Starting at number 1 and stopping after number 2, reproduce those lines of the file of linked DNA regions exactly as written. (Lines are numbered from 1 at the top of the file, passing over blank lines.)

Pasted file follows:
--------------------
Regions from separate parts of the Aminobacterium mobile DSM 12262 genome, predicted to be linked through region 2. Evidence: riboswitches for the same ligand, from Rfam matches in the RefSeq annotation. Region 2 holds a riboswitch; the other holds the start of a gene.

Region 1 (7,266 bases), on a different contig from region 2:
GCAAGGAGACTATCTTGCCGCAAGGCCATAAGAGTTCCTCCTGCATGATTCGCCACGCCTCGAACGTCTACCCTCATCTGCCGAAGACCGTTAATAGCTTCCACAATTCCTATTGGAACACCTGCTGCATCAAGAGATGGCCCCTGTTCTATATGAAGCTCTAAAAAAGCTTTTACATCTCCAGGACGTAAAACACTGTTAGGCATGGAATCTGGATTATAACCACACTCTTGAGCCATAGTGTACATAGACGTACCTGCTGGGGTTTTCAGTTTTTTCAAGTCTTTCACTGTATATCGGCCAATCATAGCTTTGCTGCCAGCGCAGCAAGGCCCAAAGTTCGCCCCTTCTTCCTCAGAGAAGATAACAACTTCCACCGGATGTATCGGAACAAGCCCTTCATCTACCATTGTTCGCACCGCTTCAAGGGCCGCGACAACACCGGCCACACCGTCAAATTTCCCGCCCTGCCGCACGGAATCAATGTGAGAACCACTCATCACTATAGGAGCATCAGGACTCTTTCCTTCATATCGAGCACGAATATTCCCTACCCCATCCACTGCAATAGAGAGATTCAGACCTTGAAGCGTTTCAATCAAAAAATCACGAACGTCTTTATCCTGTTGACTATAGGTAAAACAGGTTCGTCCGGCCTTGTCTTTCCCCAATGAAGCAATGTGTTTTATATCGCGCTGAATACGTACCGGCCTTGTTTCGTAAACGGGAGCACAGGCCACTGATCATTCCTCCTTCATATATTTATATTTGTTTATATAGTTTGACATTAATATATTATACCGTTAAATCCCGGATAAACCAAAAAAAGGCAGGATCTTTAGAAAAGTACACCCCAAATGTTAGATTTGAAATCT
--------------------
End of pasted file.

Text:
Regions from separate parts of the Aminobacterium mobile DSM 12262 genome, predicted to be linked through region 2. Evidence: riboswitches for the same ligand, from Rfam matches in the RefSeq annotation. Region 2 holds a riboswitch; the other holds the start of a gene.

Region 1 (7,266 bases), on a different contig from region 2: